NIE Educator Emphasizes the Use of Picture Books for Youth Emotional Growth

Little Red Wolf by Amélie Fléchais

Picture books have a long history of being a natural stepping stone for children learning to comprehend literature before graduating to graphic novels and prose novels. While this is still a core attribute to the medium, Assistant Professor Myra Garces-Bacsal of the National Institute of Education (NIE) recognizes the potential of picture books to "engage readers of all ages in a visual and emotional way."

Assistant Professor Myra Garces-Bacsal has a PhD in Clinical Psychology with a minor in Developmental Psychology and works for the National Institute of Education in Singapore in the Early Childhood & Special Needs Education (ECSE) Department. Her major research has focused on children's literature and young adult fiction, family relationships of high ability learners, programming for the gifted, psychology of artists and creative, socio-effective needs of gifted children, story telling, and more. She is also an international research fellow at the International Youth Library in Munich, the world's first and largest library of international children's literature.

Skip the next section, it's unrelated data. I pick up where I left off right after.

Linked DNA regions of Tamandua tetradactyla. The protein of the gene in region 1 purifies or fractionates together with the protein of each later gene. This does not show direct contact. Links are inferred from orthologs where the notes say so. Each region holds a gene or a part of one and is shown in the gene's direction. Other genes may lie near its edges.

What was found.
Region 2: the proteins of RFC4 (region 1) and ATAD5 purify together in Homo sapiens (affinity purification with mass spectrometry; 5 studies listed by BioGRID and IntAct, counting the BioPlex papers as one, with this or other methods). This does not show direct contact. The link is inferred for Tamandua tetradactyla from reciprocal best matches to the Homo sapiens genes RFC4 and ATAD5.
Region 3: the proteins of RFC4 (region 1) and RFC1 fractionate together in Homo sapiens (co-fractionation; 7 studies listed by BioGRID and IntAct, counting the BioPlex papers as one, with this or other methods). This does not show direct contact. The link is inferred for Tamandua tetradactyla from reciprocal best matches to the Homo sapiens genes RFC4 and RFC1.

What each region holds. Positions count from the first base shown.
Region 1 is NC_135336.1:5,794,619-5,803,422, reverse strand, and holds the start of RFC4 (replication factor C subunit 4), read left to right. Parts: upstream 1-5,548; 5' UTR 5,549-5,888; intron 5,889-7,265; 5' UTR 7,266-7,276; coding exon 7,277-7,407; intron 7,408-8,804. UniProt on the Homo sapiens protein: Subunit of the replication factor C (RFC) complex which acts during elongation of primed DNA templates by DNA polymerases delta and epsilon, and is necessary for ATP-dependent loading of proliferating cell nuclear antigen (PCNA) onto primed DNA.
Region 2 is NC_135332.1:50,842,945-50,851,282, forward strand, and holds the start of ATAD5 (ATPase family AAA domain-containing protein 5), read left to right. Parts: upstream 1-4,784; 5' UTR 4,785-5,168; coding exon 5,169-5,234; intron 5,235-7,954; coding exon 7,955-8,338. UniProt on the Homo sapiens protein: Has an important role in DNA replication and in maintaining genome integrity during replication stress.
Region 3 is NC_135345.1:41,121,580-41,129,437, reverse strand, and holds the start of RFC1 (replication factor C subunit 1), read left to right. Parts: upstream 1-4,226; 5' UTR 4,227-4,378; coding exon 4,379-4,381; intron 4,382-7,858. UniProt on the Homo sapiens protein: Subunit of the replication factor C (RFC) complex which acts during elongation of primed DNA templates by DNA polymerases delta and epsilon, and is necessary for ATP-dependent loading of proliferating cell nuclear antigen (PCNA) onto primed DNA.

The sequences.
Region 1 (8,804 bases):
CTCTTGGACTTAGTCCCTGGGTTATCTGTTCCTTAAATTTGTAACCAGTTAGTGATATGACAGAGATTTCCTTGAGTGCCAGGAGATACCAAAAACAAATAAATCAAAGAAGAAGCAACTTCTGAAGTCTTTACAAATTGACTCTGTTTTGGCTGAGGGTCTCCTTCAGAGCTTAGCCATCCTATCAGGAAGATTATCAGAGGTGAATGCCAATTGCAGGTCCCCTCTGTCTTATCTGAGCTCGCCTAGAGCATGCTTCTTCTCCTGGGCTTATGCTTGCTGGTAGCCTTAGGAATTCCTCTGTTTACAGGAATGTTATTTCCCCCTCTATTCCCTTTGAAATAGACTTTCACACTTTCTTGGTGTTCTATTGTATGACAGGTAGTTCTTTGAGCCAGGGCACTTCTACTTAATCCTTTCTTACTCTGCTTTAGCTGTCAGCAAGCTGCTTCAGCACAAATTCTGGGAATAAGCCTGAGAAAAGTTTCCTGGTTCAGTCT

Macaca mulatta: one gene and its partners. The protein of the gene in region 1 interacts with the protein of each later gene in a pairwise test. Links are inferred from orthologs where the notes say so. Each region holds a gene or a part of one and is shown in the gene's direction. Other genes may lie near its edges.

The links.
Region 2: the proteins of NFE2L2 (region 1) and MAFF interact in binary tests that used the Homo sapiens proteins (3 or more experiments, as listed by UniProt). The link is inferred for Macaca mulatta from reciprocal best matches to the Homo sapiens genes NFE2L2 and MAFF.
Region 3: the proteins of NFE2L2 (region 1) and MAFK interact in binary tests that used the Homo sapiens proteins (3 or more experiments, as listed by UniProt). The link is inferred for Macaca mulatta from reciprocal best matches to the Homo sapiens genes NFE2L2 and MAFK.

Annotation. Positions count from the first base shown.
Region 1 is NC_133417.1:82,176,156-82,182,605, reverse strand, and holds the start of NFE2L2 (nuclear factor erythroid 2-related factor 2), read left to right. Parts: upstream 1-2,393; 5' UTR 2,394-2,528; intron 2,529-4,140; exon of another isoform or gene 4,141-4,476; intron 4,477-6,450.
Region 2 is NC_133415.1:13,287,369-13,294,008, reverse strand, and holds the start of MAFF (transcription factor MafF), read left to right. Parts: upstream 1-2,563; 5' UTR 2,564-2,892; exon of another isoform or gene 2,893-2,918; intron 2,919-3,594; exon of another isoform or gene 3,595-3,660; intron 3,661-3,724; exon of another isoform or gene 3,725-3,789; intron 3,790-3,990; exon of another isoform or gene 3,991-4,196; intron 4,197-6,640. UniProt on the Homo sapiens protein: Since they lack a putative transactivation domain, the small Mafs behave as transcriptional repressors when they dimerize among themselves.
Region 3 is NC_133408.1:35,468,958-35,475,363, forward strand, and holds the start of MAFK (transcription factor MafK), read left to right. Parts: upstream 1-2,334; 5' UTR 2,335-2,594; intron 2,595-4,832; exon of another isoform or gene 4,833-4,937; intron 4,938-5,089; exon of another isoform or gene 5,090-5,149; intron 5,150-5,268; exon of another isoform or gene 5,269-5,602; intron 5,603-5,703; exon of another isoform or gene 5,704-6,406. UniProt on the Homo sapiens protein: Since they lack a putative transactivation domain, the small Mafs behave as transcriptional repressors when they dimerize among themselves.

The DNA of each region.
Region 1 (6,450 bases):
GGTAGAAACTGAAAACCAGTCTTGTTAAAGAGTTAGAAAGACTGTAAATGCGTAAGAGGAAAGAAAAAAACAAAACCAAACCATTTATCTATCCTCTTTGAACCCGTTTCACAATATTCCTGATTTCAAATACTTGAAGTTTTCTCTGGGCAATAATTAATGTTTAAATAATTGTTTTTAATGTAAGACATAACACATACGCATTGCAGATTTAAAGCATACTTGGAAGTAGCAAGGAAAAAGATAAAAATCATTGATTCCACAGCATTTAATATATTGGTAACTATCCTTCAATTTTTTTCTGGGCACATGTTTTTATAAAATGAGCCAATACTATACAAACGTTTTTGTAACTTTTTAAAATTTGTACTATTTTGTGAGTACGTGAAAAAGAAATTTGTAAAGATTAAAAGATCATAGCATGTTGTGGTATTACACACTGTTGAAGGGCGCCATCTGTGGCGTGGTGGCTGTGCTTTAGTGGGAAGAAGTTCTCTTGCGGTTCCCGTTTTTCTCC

Through her research and experience, Myra told Straits Times of Singapore that she hopes that "teachers can pay more attention to how [picture books] can be used to help students in their emotional development." She has found that multicultural and international picture books play a significant role in aiding young people in their social-emotional learning as these books often go beyond diversity in race and ethnicity, allowing for the inclusion of differences in religions, ability, gender, and identity.

There has been a growing movement in education worldwide in the social-emotional learning efforts of teaching children how to manage emotions, build empathy and relationships, and make responsible decisions. Despite this, after a two-year study conducted on teachers' reading habits, Professor Myra found that "most [teachers] are not aware of multicultural picture books" and that for many, reading is not a priority. Because teachers' reading habits can have a direct effect on how they teach, it is important to recognize the fallout that could be happening in teaching social-emotional skills to students. 

Pictures books have been the foundation for creating an immense impact on the advancement of social-emotional learning among students in Professor Myra's NIE classes. "There are so many layers you can unpack from a picture book," she states. "More than educating the mind, we have to educate hearts."